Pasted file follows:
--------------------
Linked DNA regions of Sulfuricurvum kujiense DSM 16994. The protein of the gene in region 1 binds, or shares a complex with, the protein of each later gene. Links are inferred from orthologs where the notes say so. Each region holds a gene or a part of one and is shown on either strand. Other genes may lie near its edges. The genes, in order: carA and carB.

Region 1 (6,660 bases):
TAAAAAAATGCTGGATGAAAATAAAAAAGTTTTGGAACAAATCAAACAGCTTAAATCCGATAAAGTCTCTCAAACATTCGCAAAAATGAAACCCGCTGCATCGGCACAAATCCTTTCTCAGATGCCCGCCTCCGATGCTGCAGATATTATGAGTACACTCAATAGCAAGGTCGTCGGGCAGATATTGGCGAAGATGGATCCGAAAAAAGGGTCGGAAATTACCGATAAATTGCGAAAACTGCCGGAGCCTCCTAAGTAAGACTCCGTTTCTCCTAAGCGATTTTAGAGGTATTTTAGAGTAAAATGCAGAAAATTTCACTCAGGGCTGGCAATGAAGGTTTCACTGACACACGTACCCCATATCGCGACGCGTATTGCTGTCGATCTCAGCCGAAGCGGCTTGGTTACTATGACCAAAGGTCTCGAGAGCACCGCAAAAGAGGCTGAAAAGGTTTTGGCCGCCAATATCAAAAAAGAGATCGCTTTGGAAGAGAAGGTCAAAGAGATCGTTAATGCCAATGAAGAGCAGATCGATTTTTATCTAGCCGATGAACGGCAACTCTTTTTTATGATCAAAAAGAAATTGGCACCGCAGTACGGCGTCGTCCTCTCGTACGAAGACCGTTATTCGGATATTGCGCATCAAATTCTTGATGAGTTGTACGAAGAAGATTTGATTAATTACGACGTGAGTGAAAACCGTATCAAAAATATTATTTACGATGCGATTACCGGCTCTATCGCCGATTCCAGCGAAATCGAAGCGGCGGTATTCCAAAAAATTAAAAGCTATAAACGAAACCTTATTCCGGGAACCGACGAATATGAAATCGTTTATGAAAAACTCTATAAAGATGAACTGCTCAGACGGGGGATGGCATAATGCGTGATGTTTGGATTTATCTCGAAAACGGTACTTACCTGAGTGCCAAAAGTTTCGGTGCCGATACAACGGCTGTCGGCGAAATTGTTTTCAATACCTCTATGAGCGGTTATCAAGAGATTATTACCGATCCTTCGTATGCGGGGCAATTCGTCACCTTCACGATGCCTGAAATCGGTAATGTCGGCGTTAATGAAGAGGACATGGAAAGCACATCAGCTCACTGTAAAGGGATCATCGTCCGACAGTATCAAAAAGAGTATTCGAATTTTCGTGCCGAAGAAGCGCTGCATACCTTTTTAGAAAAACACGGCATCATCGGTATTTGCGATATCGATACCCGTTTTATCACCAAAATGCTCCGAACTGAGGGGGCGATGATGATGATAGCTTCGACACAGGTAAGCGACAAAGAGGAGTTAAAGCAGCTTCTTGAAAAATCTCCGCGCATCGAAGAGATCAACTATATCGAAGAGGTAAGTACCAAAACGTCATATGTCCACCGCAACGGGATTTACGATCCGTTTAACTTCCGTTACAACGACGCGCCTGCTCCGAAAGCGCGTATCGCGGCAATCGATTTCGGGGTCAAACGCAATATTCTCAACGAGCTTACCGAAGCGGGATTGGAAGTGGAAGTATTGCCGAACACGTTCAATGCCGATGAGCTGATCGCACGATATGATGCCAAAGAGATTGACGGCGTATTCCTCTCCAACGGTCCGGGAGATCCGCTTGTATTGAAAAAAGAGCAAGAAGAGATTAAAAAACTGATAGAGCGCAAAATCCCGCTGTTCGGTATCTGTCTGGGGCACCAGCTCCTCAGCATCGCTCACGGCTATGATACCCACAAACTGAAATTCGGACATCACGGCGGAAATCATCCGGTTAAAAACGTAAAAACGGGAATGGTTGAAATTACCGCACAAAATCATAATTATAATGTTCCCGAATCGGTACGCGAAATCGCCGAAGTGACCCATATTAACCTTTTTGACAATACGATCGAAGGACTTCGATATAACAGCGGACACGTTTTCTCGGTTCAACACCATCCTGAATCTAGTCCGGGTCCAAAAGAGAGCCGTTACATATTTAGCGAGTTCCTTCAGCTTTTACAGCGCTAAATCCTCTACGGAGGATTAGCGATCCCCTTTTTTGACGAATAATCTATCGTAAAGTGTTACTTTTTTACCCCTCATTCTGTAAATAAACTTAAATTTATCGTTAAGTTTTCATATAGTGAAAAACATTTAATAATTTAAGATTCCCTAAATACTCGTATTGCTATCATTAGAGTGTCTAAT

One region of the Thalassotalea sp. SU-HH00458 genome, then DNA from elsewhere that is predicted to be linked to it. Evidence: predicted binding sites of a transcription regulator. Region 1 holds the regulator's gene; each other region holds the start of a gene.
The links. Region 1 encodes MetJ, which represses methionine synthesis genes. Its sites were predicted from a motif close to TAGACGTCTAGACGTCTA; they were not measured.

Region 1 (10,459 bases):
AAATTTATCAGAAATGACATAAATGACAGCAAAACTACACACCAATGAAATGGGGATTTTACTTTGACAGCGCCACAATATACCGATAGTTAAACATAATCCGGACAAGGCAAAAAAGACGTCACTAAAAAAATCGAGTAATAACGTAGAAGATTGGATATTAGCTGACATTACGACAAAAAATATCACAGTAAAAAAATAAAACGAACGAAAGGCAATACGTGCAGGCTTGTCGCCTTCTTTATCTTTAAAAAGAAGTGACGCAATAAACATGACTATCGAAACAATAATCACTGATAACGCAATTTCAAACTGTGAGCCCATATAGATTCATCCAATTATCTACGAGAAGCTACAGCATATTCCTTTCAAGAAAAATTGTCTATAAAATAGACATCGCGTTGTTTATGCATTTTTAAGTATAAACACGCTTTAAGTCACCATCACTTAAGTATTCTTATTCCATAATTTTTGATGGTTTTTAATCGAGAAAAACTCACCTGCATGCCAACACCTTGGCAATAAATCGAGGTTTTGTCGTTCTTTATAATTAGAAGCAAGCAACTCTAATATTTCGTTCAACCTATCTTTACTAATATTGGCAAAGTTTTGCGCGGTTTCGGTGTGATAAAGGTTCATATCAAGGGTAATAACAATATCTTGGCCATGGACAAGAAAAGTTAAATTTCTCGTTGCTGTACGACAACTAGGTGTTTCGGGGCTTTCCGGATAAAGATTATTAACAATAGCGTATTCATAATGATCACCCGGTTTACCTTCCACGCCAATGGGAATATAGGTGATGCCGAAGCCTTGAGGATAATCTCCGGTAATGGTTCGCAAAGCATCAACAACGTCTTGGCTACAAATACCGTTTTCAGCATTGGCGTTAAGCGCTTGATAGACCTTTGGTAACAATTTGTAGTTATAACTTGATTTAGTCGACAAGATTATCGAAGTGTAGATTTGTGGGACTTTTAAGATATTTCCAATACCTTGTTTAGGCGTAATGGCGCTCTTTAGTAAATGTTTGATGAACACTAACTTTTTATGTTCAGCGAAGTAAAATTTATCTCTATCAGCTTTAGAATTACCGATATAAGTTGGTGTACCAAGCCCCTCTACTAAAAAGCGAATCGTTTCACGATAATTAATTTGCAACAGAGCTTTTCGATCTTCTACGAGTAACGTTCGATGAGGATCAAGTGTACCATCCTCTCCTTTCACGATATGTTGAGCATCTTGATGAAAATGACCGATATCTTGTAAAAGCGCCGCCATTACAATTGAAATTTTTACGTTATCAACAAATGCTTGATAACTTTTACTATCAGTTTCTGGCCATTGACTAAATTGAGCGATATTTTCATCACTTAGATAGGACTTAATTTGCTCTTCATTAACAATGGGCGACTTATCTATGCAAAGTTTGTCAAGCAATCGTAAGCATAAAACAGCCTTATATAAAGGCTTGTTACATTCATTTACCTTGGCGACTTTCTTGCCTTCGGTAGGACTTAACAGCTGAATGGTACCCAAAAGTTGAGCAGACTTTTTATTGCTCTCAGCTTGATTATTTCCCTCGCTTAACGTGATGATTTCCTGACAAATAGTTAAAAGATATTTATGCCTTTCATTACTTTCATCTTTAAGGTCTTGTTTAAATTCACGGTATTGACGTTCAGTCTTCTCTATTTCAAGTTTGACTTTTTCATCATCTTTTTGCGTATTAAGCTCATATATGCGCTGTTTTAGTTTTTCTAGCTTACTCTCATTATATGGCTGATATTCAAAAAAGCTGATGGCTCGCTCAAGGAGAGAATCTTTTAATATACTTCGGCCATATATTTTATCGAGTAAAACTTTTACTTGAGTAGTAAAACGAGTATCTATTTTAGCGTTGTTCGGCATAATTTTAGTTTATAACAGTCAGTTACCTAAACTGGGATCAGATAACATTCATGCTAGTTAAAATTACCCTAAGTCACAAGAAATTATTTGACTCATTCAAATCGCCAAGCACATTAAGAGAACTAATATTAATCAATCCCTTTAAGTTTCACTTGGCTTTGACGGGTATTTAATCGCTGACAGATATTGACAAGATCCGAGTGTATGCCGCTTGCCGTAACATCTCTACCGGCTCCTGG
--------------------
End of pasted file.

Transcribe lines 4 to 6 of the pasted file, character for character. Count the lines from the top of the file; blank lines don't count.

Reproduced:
One region of the Thalassotalea sp. SU-HH00458 genome, then DNA from elsewhere that is predicted to be linked to it. Evidence: predicted binding sites of a transcription regulator. Region 1 holds the regulator's gene; each other region holds the start of a gene.
The links. Region 1 encodes MetJ, which represses methionine synthesis genes. Its sites were predicted from a motif close to TAGACGTCTAGACGTCTA; they were not measured.

Region 1 (10,459 bases):